Updated: Jul 4
What is acid blend? Acid blend contains a mixture of Tartaric, Malic, and Citric acid. The ratios of the acids can vary wildly between acid blend manufactures with some in the 40-40-20 Tartaric-Malic-Citric range, while others are in the 10-50-40 (LD Carlson). In a grape, around 50-60% of the acid is tartaric, 30-40% is malic, and less than 10% is citric. Rather than add acid blend, normally you would make grape wine adjustments with Tartaric acid. On a very rare occasion you can add malic acid or citric acid to achieve certain goals that we will cover in this article.
Tartaric acid plays nice with a fermentation and does create any off flavors or smells. Generally, this is the acid that you will want to add when making adjustments to the must. If potassium is present, some tartaric acid will become insoluble and fall out as potassium bitartrate (Cream of Tartar). This is not a bad thing, but requires you to add a bit more than you think in certain musts. I generally like to adjust my pH down to 3.6 or lower before fermentation with a red wine (3.0-3.2 with a white wine). If potassium bitartate falls out above pH 3.6, the pH will rise dramatically. If it falls out at 3.6, very little change should occur. Below 3.6, the pH will drop slightly. I can't fully wrap my head around the chemistry of this, but I have seen it in practice many times. Clark Smith mentions this in his book Postmodern Winemaking, and that guy knows his stuff...
This acid is responsible for the crisp, apple like character of a white wine, and is the dominant acid in an apple. In a red wine or a chardonnay, it is most common to allow the wine to complete malolactic fermentation. In malolactic fermentation, bacteria convert the harsher malic acid to a silkier lactic acid. This process creates Diacetyl, which is responsible for the buttery smell that a wine can have. A little malic acid is a good thing in most wine musts, but too much of a good thing can be bad. Too much malic acid can make a white wine taste a little too sour. In a wine that will undergo malolactic fermentation, too much malic can lead to too much diacetyl which can put off a little bit of an old milk vibe. I generally will not add any malic acid to a red wine but will consider it in a white wine (though very rarely).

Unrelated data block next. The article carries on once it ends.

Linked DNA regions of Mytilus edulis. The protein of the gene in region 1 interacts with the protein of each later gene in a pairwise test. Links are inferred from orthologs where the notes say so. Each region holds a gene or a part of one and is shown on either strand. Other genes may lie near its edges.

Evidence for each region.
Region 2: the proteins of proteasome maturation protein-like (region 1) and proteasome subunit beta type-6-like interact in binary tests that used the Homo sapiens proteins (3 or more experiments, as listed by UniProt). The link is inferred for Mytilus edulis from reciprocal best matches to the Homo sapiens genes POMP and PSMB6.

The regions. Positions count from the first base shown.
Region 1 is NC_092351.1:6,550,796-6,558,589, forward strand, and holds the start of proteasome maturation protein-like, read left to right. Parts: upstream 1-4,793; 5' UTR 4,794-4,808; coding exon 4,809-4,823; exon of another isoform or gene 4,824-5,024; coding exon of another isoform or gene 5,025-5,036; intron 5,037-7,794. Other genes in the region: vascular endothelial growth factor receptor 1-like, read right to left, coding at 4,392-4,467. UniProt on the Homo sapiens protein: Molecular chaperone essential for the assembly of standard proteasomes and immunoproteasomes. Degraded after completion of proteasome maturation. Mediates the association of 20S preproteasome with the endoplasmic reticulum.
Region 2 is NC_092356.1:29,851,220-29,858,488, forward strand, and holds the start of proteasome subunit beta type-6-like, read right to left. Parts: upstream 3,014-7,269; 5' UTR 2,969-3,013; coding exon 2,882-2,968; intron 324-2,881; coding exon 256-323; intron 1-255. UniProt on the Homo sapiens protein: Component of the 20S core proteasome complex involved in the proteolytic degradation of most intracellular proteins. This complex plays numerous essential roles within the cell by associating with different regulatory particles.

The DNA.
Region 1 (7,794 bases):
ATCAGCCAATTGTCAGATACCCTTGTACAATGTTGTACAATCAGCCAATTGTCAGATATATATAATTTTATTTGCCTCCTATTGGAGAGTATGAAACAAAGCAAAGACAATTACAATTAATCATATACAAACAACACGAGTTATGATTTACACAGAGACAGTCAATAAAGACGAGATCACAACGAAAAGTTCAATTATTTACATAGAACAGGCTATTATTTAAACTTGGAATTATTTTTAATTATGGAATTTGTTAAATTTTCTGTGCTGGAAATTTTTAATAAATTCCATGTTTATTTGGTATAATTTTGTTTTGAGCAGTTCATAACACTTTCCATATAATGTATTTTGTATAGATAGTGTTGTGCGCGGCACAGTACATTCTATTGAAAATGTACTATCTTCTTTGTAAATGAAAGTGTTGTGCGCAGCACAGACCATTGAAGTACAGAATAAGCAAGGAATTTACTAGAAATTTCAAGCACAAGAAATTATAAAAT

This acid is strong and very effective at adjusting a pH, but also can easily ruin a wine. Citric acid can create excess diacetyl and acetic acid (vinegar) when metabolized by malolactic bacteria. Citric acid also has a distinct citrus taste which is generally not welcome in a red wine. The little bit of citric acid that is present in a grape generally will not cause issue with your wine, but if added in high doses to adjust the pH, trouble can occur. In a white wine that will not undergo malolactic fermentation, some citric acid can be used to enhance the citrus character, but use it cautiously.
All of these acids are readily available from internet retailers, or at your local wine shop. I use tartaric acid about 10 to 1 over malic acid, and always keep some on hand before the wine harvest. I very rarely use malic acid and almost never use citric acid, though I do keep some on hand for the rare instance that I want to liven up a white wine. In fruit wine making (non-grape), the dominant acid of the fruit is generally the first acid to reach for. In some instances an "Acid Blend" can be used, but I would rather add my own blend for each specific fruit. Be careful when adding too much of any one acid to a fruit wine, as it can sometimes dominate the flavor. Also, take steps to prevent malolactic fermentation in fruit wines, like a 50-75ppm SO2 addition after primary fermentation and otherwise managing SO2 like a boss.
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